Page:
I’ve not been in contact with BlackBerry for some time, and I doubt anyone from BlackBerry has been rushing to get in touch with me. Hopefully that might change in the coming months, as I prepare to eat an awful lot of humble pie.
My last encounter with the firm was the launch of the BlackBerry Z10. No doubt my comments since then have played a part in me no longer getting press releases, invites to events, or the supply of devices to review. And I’ve not lost any sleep over it.
I’ve long been saying that we’re looking at the pending demise of the company, or at the very least a discontinuation of hardware production that would mean pretty much the same thing for the ordinary punter.
I came away with the Z10 from their big launch of BlackBerry OS 10 and the renaming of the company from Research In Motion.
I still have it today, but it’s not been used in ages. I wanted to like it, but couldn’t. Now it wasn’t actually a terrible device. It lacked a keyboard, which is what a lot of people hated, but BlackBerry had come up with a pretty good on-screen one. It was nice to hold, had a reasonable camera, and acceptable battery life.
But it had next to no apps.
Well, that’s not strictly true. It had lots of apps, but they were mostly all a con. An app store full of glorified web bookmarks really doesn’t count, and then there was the scandal of a single developer that churned out so many ‘apps’ (BlackBerry was paying to get apps on its store, so someone clearly took full advantage of easy money) that it accounted for a third of everything on the store at one point.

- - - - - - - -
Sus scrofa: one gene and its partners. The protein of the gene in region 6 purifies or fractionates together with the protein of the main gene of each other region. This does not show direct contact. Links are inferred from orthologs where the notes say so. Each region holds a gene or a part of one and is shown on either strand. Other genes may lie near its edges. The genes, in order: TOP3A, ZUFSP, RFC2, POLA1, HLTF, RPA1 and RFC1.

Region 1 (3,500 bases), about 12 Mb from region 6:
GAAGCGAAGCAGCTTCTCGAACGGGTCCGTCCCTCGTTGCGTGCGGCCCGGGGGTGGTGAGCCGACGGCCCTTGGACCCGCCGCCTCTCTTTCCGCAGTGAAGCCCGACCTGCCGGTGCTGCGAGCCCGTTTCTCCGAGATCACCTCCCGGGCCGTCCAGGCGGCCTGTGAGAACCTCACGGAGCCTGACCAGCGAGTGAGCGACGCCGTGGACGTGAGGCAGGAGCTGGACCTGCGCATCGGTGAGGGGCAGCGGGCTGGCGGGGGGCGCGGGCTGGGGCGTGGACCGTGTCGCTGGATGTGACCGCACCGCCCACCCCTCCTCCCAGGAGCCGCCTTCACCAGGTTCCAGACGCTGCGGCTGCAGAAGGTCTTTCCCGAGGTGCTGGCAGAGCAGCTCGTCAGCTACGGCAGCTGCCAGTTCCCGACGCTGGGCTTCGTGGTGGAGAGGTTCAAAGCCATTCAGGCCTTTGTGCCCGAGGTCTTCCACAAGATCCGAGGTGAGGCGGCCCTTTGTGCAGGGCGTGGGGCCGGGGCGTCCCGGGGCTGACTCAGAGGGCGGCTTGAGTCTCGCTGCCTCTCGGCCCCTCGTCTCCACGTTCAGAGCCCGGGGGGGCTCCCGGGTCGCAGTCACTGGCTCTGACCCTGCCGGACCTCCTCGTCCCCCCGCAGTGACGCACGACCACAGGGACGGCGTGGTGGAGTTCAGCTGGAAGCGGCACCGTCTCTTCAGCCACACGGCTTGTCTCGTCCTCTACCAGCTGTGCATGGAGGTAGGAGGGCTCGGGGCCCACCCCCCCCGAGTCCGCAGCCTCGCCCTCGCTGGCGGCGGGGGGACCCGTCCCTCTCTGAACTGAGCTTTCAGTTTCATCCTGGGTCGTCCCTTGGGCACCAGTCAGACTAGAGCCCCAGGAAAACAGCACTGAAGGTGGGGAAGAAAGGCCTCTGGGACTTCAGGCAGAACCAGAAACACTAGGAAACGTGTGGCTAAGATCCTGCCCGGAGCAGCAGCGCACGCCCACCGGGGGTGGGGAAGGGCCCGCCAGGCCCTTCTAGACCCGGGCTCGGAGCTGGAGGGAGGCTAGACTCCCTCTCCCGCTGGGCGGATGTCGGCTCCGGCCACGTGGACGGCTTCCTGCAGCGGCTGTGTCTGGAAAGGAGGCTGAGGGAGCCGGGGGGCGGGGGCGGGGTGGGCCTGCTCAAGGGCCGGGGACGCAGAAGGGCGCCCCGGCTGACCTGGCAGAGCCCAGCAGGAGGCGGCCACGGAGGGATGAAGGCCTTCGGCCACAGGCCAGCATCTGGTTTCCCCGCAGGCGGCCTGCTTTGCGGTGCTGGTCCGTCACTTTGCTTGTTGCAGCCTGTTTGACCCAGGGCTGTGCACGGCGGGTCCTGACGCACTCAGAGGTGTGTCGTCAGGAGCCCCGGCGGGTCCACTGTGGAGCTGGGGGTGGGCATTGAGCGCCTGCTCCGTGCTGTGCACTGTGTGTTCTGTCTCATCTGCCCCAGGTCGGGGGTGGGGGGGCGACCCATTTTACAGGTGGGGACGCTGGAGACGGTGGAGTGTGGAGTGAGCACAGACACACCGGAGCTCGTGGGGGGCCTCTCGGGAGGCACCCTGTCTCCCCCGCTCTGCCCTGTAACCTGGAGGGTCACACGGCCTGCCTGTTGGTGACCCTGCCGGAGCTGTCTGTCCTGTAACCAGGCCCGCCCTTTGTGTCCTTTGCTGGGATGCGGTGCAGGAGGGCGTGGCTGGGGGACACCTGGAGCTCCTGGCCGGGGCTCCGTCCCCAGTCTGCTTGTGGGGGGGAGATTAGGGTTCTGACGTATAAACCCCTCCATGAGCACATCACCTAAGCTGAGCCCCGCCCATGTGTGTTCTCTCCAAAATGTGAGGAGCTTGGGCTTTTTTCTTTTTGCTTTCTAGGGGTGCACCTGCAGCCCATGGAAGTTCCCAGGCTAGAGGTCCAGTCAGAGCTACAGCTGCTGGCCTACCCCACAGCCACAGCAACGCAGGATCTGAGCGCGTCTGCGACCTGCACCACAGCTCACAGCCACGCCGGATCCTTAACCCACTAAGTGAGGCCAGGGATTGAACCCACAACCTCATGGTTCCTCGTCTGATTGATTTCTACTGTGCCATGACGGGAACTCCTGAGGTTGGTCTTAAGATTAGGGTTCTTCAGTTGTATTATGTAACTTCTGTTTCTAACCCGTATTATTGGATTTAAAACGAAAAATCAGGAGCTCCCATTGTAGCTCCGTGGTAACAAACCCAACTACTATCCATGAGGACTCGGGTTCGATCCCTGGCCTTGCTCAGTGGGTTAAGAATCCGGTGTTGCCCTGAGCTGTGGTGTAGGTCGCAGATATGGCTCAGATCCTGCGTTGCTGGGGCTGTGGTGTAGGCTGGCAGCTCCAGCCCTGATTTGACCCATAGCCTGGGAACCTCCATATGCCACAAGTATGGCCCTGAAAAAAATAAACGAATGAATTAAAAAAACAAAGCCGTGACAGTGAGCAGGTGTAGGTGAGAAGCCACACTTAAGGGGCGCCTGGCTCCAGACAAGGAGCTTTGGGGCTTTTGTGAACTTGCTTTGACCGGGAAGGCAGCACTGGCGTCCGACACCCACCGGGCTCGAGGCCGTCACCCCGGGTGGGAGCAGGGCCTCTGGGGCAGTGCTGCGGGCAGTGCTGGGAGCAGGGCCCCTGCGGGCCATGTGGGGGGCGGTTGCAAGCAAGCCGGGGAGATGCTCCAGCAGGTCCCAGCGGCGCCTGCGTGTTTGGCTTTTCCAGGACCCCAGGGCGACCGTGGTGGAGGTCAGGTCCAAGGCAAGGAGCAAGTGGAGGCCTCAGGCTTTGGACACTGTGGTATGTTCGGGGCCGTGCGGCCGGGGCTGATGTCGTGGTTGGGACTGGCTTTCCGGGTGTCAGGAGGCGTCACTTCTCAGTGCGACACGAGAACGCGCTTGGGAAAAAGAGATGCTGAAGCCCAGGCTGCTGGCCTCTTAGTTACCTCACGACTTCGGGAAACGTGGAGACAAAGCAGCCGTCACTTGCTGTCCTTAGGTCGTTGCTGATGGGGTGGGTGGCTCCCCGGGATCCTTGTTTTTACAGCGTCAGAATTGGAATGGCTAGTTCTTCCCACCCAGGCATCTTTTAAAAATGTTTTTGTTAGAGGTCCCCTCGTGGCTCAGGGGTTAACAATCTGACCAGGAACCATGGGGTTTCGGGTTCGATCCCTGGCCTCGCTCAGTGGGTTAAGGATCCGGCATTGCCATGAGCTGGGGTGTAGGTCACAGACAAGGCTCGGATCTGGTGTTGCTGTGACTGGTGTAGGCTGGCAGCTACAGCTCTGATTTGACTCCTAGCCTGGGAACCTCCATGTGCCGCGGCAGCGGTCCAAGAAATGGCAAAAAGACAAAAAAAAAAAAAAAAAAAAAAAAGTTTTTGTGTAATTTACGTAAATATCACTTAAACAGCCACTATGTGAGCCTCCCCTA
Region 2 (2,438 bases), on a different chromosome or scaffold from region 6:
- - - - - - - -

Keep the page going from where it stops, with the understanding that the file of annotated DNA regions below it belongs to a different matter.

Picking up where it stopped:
I never got to see future devices, nor the Passport that I have really mixed views on, and I’ve seen more and more people eventually jump ship. Even people who, like me, once swore blind they’d NEVER give up their CrackBerry.
It seems we all managed to go cold turkey, with no harmful side effects, putting BlackBerry in the very precarious position it is in today.
Now, let me pause for a bit and try to give you some perspective. Back in the early 2000s, one of my first freelance gigs for What Mobile magazine (long before I became Editor) was reviewing the BlackBerry 7200 with a full keyboard AND colour screen.
I was converted almost overnight. The keyboard made texting and emailing a dream (doing away with the need for my bulky laptop), and even the web browser (primitive by today’s standards) felt good and very capable, even though it wasn’t that great at all.
The battery was excellent and it felt like the future. It was acceptable to have a phone in a holster then (it was, wasn’t it?) making it so convenient to pop it in to put the phone into standby instantly.
It also made calls, although that was the one thing I rarely did as I still carried a separate phone for that.
Since then, the company released many new models and I probably reviewed just about all of them. Including the somewhat dodgy SureType models that I disliked vehemently, and then the well-intentioned but somewhat flawed Storm – the first of many attempts to drop the keyboard.
My last encounter with BlackBerry was the Bold, which seemed like the perfect device. Sadly by then, iOS and Android had started to take over, and it became all about apps (and, let’s be honest some games too).
This is where I eventually called it a day, shortly before teenagers also decided to give up on their Curves to seek new life on other platforms, gladly giving up BBM for pastures new and switching to WhatsApp for their instant messaging needs.
Even today, anyone seen with a BlackBerry is probably still using an older device. It’s fair to say that all BB OS 10 devices fell way short of the mark.
The future is not set
I could easily have been writing this as an obituary for BlackBerry, but now everything has been flipped upside down and it looks like there could be a positive outcome for the company after all.